- Week 2 – 5/10 – Starting to taste a bit more imbalanced, flavors and nose have faded slightly, finish is less bitter
- Week 3 – 4/10 – Odd caramel scent on the nose. Flavor has deteriorated and the balance is still off.
- Week 4 – 3/10 – Flavor has deteriorated further. Alcohol flavor is starting to take a prominent feature.
- Week 5 – 3/10 – Held steady for the final week. Still drinkable, and the flavor’s still partially there.
- Average score: 4.2/10. Length of stay = 5 weeks. Final score is 5/10. Though it didn’t finish strongly, this boxed wine is good for a few weeks of very tasty drinking.
- Week 0 – 3/10 – Imbalanced (high) acidity, imbalanced (high) alcohol, smooth texture, black fruits, very hot nose
- Week 1 – 3/10 – Imbalanced acidity and alcohol, smooth texture, no loss in flavor, hot nose, maybe a bit more bitter finish
- Week 2 – 3/10 – Still imbalanced, same texture, flavor, and nose. Holding its meager flavor well.
- Week 3 – 3/10 – There’s something a little off on the flavor, but it’s not enough to drop the score. Still mostly the same.
- Week 4 – 2/10 – Tastes very soft now, like the structure is beginning to deteriorate. Weak flavor, alcohol is strangely no longer prominent in the flavor
- Week 5 – 2/10 – The flavor profile is very different. Very soft, very meek, hardly representative of the big fruit that preceded it.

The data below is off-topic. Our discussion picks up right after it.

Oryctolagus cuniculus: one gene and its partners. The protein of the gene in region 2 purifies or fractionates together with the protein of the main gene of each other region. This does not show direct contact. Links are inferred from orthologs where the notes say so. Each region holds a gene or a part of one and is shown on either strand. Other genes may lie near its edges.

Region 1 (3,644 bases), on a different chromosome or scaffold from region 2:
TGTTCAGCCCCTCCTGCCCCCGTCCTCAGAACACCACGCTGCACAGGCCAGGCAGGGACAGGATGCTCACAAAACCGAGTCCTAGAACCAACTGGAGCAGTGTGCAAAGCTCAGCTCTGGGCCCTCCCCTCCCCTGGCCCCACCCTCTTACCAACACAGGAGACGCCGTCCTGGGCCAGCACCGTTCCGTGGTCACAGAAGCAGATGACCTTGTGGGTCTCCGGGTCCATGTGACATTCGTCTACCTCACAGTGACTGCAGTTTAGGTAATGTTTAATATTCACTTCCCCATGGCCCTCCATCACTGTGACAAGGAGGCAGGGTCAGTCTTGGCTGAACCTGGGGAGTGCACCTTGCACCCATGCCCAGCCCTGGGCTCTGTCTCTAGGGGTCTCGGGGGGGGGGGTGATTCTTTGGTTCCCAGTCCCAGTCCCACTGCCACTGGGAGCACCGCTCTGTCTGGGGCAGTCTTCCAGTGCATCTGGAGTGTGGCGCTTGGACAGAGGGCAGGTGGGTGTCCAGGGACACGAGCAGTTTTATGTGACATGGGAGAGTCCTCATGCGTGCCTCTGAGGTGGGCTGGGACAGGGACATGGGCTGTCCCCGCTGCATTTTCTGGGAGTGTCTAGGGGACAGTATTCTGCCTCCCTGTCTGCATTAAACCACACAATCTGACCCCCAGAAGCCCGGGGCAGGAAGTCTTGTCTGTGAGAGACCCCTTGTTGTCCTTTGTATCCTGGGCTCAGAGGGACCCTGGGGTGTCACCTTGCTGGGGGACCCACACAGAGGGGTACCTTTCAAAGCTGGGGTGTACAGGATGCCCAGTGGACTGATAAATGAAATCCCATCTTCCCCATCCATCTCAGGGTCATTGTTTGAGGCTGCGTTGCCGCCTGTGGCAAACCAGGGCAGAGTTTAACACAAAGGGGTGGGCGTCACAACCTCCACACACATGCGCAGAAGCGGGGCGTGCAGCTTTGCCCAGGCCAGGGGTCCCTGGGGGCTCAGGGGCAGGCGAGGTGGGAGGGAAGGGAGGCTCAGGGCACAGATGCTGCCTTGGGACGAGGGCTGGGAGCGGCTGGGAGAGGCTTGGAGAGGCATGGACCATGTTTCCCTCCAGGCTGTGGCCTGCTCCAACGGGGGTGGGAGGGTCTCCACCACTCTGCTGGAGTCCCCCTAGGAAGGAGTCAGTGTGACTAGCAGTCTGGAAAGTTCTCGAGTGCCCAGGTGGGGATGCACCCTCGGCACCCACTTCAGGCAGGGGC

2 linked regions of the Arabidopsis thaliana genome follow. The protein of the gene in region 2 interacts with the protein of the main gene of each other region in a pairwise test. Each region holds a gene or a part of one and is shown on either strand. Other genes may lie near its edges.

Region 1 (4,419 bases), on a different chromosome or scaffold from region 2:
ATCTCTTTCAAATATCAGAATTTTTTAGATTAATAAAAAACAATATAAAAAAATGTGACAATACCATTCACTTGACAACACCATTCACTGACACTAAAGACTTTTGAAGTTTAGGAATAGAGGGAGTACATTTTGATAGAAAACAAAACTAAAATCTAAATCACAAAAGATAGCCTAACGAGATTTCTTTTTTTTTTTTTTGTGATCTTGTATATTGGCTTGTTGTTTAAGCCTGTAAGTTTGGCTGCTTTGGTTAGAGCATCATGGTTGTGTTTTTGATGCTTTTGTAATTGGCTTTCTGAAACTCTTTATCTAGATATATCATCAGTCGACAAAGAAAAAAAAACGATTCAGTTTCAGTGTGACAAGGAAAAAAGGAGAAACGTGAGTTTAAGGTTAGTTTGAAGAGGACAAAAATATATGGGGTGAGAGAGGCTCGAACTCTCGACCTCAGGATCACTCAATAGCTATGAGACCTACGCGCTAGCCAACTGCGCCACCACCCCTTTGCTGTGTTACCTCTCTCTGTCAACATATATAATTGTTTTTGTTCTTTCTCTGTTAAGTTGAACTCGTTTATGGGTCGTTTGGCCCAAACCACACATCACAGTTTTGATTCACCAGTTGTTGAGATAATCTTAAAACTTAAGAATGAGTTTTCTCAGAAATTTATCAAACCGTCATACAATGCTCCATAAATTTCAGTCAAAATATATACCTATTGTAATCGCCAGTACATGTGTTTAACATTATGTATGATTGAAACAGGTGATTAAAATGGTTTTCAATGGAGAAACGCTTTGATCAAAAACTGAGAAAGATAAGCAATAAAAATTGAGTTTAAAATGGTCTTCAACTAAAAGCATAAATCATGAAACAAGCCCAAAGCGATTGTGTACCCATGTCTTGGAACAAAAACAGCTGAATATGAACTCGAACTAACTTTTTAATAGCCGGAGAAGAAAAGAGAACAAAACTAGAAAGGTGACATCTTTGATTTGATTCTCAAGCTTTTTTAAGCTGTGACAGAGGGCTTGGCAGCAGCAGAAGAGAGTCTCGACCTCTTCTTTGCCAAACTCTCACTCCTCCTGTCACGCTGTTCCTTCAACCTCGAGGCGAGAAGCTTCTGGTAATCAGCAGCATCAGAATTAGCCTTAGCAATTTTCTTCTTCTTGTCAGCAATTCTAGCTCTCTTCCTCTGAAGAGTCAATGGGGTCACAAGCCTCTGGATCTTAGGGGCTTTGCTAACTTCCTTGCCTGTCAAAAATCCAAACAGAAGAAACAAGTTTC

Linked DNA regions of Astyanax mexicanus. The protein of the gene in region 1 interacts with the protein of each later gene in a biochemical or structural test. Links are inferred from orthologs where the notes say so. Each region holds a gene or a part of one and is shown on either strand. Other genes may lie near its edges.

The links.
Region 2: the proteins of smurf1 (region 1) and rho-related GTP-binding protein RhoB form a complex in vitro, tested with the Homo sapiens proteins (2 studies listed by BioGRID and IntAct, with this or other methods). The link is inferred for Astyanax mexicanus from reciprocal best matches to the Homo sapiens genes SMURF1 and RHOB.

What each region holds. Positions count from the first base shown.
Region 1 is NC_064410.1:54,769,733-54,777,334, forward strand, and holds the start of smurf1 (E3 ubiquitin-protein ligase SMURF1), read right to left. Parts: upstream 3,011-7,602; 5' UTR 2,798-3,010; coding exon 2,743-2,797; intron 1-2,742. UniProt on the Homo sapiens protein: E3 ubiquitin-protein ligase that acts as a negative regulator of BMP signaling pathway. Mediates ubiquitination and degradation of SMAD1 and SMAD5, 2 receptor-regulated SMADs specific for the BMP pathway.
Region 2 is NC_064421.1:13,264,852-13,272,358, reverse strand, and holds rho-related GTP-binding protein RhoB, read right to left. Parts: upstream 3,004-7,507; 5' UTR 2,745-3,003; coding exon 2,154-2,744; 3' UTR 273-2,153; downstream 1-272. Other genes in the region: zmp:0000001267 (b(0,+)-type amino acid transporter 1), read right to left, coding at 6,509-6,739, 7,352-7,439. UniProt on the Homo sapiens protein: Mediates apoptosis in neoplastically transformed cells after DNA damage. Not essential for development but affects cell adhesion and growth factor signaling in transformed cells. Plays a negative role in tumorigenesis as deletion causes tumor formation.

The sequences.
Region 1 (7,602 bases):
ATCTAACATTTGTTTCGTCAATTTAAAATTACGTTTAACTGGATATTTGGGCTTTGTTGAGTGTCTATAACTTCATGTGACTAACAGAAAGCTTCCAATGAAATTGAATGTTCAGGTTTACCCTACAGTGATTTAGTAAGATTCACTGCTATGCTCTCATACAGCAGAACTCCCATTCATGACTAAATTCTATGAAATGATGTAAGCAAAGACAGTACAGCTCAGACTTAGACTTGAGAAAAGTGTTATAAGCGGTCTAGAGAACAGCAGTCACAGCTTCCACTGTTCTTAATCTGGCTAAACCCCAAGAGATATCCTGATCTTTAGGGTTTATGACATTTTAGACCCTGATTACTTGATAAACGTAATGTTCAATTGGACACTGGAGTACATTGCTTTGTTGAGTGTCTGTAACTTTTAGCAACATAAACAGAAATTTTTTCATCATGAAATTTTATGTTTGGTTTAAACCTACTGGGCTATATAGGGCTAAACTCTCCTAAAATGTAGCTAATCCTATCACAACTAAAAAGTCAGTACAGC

- Average score: 2.6/10. Length of stay = 5 weeks. Final score is 3/10. Had a pretty decent stay, though it came from humble beginnings. If nothing else, you’ve got over a month to drink it.
- Week 0 – 4/10 – Imbalanced (high) acidity, balanced alcohol, briny, weak texture, slightly sour, fruit-forward, weak nose
- Week 1 – 3/10 – Lost nothing on the nose, lost some flavor, still very imbalanced acidity, similar mouth feel, texture, increased sourness
- Week 2 – 2/10 – Nose and flavor are starting to get musty, still overly acidic, beginning to taste flat, metallic, alcohol flavor still balanced
- Week 3 – 1/10 – Nose and flavor lost distinguishing characteristics. Taste mostly of acid and alcohol. Flavor is officially wince-inducing. Consider this guy retired.
- Average score: 2.5/10. Length of stay = 3 weeks. Final score is 2/10. Started off all right, but deteriorated too quickly to make it a contender for the best boxed wine.
- Week 0 – 3/10 – Imbalanced (high) alcohol, decent acidity, red fruit, blueberry, oaky flavors and nose, short finish.
- Week 1 – 3/10 – Still hot on the tongue, balanced acidity, flavors are all holding true. Nose hasn’t changed.
- Week 2 – 3/10 – Nose and flavor are still the same, mediocre but not any worse.
- Week 3 – 2/10 – A slightly unusual, chemical flavor is starting to come forward. It’s really affecting the flavor.
- Week 4 – 0/10 – Nose consists entirely of alcohol now. Flavor is unrecognizable. This guy is retired.
- Average score: 2.2/10. Length of stay = 4 weeks. Final score is 1/10. Started poorly, and the wine was essentially undrinkable after 3 weeks. Not a good trait in a boxed wine.